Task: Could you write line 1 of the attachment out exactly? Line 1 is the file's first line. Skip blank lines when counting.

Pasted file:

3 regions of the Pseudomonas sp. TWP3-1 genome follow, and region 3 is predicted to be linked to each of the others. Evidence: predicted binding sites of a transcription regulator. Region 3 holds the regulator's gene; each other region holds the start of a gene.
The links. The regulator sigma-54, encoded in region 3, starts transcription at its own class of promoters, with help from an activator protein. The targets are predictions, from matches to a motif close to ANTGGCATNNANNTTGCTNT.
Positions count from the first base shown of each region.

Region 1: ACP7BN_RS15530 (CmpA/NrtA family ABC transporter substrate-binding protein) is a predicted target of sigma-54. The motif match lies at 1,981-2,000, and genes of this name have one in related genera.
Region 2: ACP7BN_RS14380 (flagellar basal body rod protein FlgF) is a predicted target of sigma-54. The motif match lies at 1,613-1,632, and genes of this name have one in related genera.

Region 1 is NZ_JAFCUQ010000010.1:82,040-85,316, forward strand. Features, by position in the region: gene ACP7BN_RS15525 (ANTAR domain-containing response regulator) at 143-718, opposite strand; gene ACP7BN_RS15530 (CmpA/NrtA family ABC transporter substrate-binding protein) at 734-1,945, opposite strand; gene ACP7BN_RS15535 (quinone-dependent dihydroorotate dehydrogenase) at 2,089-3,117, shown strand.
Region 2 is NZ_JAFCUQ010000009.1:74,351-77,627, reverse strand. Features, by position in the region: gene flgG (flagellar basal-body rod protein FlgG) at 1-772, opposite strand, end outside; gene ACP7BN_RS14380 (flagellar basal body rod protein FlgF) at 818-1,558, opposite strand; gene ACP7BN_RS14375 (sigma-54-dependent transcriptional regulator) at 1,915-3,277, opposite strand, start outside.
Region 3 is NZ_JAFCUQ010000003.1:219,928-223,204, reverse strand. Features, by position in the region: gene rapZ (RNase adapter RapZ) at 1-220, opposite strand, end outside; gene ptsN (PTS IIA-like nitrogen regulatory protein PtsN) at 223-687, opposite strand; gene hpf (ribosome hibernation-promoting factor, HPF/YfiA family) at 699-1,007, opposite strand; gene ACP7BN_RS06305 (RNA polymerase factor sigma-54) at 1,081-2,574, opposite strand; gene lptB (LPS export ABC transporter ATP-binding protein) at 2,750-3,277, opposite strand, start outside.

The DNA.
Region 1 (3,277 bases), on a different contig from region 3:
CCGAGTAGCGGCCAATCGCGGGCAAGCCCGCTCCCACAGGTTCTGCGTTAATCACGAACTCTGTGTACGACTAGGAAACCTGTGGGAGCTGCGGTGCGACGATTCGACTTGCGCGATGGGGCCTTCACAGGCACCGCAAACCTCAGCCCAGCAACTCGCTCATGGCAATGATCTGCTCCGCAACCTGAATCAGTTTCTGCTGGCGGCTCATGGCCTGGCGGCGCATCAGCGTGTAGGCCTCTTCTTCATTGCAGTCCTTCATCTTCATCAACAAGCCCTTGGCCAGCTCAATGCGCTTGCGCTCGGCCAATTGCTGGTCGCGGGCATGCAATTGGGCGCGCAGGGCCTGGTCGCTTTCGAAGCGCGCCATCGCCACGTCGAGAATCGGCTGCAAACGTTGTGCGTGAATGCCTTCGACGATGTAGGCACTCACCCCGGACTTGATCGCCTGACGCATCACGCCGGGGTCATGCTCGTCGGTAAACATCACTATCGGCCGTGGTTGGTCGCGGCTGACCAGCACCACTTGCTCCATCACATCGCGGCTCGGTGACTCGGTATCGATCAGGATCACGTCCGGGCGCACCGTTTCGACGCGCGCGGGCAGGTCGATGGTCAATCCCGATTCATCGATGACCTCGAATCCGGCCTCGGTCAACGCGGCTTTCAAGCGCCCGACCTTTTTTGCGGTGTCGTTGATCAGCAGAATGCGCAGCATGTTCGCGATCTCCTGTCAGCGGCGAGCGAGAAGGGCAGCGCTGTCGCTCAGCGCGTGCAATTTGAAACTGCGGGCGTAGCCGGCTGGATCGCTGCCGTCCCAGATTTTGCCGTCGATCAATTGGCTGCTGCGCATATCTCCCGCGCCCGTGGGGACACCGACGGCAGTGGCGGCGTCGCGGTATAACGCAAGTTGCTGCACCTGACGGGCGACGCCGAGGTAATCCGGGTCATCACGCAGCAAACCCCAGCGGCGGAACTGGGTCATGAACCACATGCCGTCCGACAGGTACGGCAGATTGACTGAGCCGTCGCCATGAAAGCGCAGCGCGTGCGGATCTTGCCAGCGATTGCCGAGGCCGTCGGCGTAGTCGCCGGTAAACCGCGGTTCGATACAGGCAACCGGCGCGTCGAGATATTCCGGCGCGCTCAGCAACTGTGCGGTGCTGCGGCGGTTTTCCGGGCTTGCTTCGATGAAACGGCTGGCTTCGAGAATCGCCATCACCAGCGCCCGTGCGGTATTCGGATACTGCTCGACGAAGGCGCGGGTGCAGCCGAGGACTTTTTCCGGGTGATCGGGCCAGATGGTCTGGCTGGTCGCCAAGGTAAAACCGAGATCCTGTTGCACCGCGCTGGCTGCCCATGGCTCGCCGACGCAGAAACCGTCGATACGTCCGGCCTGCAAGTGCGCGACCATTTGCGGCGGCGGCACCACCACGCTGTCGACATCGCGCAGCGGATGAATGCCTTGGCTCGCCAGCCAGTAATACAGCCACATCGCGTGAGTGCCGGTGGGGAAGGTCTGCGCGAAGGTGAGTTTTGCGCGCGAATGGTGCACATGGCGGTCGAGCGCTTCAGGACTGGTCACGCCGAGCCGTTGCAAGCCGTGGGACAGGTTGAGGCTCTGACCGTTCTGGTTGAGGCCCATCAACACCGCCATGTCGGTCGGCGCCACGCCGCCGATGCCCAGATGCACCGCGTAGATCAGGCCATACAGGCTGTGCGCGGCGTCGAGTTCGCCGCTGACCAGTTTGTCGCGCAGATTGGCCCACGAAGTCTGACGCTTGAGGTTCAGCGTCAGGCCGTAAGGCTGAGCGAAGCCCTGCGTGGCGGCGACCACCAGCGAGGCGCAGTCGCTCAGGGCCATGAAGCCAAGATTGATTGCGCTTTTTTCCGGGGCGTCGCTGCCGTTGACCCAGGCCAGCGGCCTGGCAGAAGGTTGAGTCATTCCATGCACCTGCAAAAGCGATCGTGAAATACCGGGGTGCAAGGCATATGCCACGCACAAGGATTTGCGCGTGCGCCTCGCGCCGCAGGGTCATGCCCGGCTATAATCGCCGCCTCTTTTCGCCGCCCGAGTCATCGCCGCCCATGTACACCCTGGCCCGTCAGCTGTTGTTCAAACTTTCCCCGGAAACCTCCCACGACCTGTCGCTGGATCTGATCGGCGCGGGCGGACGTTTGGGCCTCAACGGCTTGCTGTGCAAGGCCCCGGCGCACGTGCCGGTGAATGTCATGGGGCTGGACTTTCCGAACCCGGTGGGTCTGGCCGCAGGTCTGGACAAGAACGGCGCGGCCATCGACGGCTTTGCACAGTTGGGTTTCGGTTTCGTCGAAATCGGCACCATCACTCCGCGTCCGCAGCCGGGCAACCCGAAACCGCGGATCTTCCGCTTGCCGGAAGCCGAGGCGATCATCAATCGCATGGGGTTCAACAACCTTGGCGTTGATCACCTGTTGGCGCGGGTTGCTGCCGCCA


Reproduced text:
3 regions of the Pseudomonas sp. TWP3-1 genome follow, and region 3 is predicted to be linked to each of the others. Evidence: predicted binding sites of a transcription regulator. Region 3 holds the regulator's gene; each other region holds the start of a gene.